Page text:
In the Digital Era, however, people have many ways to obtain boarding passes at different times, both at home or in the airport. This flexibility is human-centric rather than process-centric, illustrating the need to focus on the digital journey instead of the process.
In the 1980s, of course, technology wasn’t up to the task of managing such digital journeys. Now it is.
Digital journeys are clearly different enough from business processes that yesterday’s BPM software is no longer adequate. We can, however, manage digital journeys in other ways, either individually or in groups.
For example, managing the journeys of everyone with a boarding pass would be relatively straightforward, even though in today’s digital world, people can use their smartphones, print the passes at home, or use a kiosk.
Digital retailers already manage customer journeys by demographic segment – an approach that we as consumers often find too limiting. Just because I’m in my fifties doesn’t mean I want AARP ads in my stream, after all.
Ideally, of course, companies would manage ‘segments of one’ – what we at Intellyx call individualization. In fact, you can think of individualization as fundamental to the notion of a digital journey, and by extension, to the Digital Age in general.
Best of all, we now have the technology to support this goal – if only enterprises would get their digital transformation act together.
No more bulk ‘do not reply’ emails. No more tone-deaf retargeting. No more ‘press 1 to wait on hold.’
The technology part of this story has become the easy part – but organizations won’t successfully enter the Digital Era until they move away from business processes.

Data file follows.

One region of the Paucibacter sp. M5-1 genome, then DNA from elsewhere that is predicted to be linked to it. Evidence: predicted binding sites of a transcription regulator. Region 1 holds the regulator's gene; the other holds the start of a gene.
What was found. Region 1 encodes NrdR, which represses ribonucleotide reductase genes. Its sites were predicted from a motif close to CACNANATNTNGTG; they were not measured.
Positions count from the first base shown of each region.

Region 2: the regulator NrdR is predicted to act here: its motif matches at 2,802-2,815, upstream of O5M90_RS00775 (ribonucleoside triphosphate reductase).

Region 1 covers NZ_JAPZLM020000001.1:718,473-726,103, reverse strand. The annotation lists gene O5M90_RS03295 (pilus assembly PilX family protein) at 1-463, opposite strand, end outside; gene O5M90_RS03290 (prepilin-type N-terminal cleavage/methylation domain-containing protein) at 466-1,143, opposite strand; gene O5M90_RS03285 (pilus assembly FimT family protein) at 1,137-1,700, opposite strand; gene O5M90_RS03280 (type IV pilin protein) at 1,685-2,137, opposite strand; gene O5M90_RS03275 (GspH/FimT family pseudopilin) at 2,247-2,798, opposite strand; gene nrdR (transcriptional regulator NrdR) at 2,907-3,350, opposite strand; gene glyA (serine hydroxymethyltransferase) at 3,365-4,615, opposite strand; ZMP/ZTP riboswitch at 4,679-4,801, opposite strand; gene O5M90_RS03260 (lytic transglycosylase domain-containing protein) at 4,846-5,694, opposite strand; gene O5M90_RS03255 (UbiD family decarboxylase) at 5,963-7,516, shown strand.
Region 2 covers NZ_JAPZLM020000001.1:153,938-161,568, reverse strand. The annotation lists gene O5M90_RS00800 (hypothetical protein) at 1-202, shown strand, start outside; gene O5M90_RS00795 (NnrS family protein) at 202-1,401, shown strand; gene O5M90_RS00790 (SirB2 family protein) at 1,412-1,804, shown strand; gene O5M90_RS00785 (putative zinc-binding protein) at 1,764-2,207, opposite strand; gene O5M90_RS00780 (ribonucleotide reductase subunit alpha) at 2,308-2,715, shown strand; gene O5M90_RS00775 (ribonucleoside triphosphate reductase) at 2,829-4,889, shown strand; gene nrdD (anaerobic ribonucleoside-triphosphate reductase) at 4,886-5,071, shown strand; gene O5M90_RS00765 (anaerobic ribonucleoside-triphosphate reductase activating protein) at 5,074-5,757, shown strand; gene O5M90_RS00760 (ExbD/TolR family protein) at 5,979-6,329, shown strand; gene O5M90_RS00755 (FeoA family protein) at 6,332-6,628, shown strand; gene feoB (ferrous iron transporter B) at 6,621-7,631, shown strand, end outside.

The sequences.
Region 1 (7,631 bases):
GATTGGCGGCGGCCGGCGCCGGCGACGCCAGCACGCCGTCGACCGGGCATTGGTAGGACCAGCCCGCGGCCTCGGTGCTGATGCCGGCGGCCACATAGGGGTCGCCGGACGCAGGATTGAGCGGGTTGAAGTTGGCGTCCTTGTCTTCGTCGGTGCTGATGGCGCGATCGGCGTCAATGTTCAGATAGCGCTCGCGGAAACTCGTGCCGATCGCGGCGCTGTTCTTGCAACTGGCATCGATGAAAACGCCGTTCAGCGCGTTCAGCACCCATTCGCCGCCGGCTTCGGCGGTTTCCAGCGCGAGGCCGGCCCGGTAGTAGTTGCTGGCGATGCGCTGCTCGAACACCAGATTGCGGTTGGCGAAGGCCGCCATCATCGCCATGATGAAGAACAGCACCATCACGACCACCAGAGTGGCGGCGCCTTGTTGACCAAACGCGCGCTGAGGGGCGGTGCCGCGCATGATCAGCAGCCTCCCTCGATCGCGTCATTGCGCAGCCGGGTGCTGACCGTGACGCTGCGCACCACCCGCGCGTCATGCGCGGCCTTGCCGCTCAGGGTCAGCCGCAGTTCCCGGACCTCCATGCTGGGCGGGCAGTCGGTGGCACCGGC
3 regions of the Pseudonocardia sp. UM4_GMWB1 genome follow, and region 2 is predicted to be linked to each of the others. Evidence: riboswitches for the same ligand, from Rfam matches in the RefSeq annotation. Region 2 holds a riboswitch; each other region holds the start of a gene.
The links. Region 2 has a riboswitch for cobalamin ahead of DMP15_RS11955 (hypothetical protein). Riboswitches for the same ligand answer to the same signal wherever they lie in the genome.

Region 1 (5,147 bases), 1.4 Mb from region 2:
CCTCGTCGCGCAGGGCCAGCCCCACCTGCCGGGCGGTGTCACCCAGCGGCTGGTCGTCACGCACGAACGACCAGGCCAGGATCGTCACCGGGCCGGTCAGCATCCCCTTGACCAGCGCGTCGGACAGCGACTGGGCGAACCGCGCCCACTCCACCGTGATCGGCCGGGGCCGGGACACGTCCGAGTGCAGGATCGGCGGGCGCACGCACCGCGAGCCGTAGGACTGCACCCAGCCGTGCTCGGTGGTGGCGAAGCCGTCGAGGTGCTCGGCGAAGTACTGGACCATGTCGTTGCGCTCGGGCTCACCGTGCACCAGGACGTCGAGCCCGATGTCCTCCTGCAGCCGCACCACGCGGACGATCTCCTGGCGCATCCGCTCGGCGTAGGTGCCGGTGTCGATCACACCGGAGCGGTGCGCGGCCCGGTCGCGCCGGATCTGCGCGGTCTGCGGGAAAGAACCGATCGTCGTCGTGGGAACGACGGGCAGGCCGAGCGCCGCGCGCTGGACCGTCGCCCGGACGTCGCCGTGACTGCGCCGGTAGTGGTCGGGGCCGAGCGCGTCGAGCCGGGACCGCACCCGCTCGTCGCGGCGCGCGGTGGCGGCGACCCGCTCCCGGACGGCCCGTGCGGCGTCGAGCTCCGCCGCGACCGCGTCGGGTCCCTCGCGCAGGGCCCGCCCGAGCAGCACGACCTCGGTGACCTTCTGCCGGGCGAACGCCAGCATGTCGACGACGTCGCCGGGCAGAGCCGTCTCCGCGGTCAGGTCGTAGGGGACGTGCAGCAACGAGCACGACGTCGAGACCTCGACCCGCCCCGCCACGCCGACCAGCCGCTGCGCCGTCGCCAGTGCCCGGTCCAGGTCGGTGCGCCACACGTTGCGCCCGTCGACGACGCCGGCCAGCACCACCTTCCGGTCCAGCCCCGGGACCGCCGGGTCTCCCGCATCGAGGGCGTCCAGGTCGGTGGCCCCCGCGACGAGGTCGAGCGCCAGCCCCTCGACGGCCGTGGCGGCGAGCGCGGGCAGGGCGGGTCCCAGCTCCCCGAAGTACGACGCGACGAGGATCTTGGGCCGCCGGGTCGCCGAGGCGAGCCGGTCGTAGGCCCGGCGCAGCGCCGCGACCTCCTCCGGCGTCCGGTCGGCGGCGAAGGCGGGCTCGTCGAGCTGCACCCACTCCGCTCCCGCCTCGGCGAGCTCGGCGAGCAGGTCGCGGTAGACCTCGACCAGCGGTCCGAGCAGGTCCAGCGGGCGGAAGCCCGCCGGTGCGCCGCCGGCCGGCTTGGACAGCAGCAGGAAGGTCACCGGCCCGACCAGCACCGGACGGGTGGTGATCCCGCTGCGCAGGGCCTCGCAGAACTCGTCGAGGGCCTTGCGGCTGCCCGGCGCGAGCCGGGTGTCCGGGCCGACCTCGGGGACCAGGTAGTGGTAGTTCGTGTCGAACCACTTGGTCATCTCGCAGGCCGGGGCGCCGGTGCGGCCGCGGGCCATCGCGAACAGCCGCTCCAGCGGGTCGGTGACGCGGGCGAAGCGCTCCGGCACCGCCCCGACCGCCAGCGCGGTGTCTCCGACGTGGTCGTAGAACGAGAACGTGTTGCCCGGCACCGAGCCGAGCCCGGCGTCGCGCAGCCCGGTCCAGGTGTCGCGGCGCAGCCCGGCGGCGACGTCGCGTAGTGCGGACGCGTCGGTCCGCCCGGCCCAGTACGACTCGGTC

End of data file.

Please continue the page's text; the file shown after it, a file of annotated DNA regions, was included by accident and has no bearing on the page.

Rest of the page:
Will all business processes – and BPM software – be obsolete in the Digital Era? The answer: it’s not quite so black and white. Just as industrialization didn’t entirely displace handwork, digital journeys aren’t going to fully replace business processes.
What is already happening, however, is a shift in expectation to a ‘digital journey first’ mentality. Digitally transformed companies realize that to put customers and employees first, they must treat them as individuals who wish to interact on their own terms.
Perhaps the most difficult aspect of this transition from the Industrial Era to the Digital Era is the shift from profit-centricity to human-centricity. After all, isn’t making money the true goal of any for-profit company?
The answer: in the Digital Era, the only way to achieve the profit goals of the enterprise is to successfully move to a human-centric model. Focusing on profits over people is counterproductive, uncompetitive, and in the long run, fatal.
The companies that will profit the most in the Digital Era are paradoxically the ones that don’t put profit at the center of their efforts.
Be warned: the technology connotation of ‘digital’ is nothing but a smokescreen. Digital journeys – and the Digital Era writ large – are about people. Get this right and profits will follow.
Copyright © Intellyx LLC. Intellyx publishes the Agile Digital Transformation Roadmap poster, advises companies on their digital transformation initiatives, and helps vendors communicate their agility stories. As of the time of writing, none of the organizations mentioned in this article are Intellyx customers. Image credit: Ruth Hartnup.